6. A dielectric ceramic containing, as a main component, a perovskite type compound represented by ABO3 where A is Ba or Ba and at least one of Ca and Sr, and B is Ti or Ti and at least one of Zr and Hf; and the dielectric ceramic further contains Mn and V as auxiliary components where, on the basis of 100 molar parts of the main component, the content of Mn is 0.05 molar parts to 0.75 molar parts, the content of V is 0.05 molar parts to 0.75 molar parts, and the total content of Mn and V is 0.10 molar parts to 0.80 molar parts, and 0.1 to 5.0 molar parts of a rare-earth element R in which R is at least one element selected from La, Ce, Pr, Nd, Sm, Eu, Gd, Tb, Dy, Ho, Er, Tm, Yb, Lu, and Y.
7. The dielectric ceramic according to claim 6, wherein the content of Mn is 0.1 to 0.4 molar parts, the content of V is 0.1 to 0.5 molar parts, and the total content of Mn and V is 0.2 to 0.8 molar parts.
8. The dielectric ceramic according to claim 6, wherein the ABO3 perovskite is (Ba1-xCax)TiO3 in which 0≦x≦0.1, and the dielectric ceramic contains as auxiliary components, on the basis of 100 molar parts of the main component 0.1 to 2.0 molar parts of Mg, and 0.5 to 2.0 molar parts of Si.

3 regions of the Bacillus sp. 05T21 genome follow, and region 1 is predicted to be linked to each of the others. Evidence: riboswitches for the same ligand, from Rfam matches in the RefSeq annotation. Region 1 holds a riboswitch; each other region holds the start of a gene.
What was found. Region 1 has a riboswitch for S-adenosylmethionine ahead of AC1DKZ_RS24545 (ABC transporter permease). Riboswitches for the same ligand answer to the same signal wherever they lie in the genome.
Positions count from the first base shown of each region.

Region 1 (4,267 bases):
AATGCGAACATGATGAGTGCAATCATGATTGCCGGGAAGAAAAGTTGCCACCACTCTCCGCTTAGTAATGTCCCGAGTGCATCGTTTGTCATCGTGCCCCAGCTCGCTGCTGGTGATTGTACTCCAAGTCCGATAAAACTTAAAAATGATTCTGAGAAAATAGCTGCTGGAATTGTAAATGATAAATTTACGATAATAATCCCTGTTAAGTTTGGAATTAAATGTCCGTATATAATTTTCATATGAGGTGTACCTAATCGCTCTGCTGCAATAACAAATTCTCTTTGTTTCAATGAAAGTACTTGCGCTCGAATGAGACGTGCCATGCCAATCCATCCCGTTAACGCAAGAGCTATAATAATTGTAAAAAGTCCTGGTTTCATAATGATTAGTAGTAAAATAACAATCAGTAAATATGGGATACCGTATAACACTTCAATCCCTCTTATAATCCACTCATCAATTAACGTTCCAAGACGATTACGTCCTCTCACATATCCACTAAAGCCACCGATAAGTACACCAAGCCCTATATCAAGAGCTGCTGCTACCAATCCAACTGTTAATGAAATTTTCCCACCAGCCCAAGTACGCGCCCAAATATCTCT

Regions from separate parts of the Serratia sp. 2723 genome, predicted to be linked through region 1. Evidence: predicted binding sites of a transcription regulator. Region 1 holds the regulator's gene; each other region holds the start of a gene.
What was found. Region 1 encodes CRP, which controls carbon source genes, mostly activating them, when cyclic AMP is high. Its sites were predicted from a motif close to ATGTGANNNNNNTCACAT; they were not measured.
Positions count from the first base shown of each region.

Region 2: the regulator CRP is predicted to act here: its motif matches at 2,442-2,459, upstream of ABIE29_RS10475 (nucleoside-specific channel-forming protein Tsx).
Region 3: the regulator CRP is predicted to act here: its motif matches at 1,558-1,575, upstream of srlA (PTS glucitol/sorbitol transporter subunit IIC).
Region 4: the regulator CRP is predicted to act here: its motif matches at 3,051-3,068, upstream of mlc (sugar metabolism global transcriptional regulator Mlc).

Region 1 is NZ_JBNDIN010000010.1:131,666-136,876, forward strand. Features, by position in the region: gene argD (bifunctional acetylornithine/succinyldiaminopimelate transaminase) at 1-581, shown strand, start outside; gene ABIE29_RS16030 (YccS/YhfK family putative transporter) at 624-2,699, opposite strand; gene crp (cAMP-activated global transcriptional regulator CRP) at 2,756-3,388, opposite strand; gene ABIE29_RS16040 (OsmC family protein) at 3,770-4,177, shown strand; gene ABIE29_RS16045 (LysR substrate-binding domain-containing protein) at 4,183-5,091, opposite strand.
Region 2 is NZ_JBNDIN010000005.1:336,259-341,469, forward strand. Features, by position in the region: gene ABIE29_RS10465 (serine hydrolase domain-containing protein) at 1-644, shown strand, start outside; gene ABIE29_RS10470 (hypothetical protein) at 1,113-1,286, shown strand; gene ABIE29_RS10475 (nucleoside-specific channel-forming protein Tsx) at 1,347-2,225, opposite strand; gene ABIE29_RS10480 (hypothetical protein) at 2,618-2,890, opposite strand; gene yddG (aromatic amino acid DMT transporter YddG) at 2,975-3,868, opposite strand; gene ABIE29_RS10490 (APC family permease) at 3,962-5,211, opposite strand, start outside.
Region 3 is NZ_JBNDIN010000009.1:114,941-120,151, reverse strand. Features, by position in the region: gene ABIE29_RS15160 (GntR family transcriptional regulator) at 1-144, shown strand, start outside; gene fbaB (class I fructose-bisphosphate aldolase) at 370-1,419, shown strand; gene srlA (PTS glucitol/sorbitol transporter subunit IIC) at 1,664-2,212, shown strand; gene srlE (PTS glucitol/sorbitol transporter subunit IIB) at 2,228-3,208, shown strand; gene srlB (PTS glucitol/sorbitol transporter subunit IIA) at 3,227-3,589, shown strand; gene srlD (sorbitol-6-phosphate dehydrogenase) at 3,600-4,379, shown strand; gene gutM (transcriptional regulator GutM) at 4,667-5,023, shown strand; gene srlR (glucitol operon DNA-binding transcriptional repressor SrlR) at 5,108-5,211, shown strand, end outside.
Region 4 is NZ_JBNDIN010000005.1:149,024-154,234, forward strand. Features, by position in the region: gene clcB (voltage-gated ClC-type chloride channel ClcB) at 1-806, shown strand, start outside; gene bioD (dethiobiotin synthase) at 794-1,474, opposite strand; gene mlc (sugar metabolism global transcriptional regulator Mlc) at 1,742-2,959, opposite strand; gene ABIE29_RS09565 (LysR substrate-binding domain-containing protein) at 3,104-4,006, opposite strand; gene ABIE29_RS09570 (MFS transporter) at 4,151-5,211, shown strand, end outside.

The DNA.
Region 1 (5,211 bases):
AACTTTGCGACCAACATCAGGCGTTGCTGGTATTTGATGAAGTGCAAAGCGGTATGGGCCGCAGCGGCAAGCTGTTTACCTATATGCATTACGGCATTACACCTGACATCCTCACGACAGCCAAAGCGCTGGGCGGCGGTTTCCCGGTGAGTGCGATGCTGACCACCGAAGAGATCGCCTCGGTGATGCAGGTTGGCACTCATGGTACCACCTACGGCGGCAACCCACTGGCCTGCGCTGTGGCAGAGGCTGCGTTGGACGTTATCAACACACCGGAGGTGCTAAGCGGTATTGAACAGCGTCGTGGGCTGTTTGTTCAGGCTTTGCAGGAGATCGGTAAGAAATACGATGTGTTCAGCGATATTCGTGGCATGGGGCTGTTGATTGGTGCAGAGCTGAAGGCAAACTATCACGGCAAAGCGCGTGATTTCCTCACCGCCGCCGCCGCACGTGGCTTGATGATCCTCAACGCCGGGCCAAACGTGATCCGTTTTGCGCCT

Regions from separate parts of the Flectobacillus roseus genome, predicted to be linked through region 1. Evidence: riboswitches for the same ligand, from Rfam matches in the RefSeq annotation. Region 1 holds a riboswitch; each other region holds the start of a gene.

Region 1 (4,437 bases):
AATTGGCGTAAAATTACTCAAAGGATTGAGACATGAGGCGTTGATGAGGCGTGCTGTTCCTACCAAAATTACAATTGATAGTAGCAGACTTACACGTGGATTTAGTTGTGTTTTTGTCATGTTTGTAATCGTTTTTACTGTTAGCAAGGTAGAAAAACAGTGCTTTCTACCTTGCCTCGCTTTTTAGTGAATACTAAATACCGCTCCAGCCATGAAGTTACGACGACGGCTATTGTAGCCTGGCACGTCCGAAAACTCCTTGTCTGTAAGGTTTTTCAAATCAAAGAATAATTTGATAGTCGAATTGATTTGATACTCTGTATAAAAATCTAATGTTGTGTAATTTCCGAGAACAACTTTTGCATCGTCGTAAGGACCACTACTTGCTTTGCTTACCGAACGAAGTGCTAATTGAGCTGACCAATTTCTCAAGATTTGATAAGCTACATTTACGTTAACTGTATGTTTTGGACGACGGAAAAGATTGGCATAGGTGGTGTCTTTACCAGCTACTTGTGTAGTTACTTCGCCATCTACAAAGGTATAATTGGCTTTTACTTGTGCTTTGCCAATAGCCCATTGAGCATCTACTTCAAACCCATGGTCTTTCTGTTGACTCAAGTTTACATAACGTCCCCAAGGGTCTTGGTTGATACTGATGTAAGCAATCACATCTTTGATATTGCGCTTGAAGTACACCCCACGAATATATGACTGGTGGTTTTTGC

9. The monolithic ceramic capacitor according to claim 8, wherein the auxiliary components, on the basis of 100 molar parts of the main component, are 0.3 to 2.8 molar parts of a rare-earth element R, 0.7 to 1.8 molar parts of Mg, and 0.5 to 1.5 molar parts of Si.
10. The monolithic ceramic capacitor according to claim 9, wherein the content of Mn is 0.15 to 0.41 molar parts, and the content of V is 0.15 to 0.5 molar parts.
Description
BACKGROUND OF THE INVENTION

1. Field of the Invention

The present invention relates to a monolithic ceramic capacitor, in particular, to an improvement for providing a monolithic ceramic capacitor including thinner dielectric ceramic layers.

2. Description of the Related Art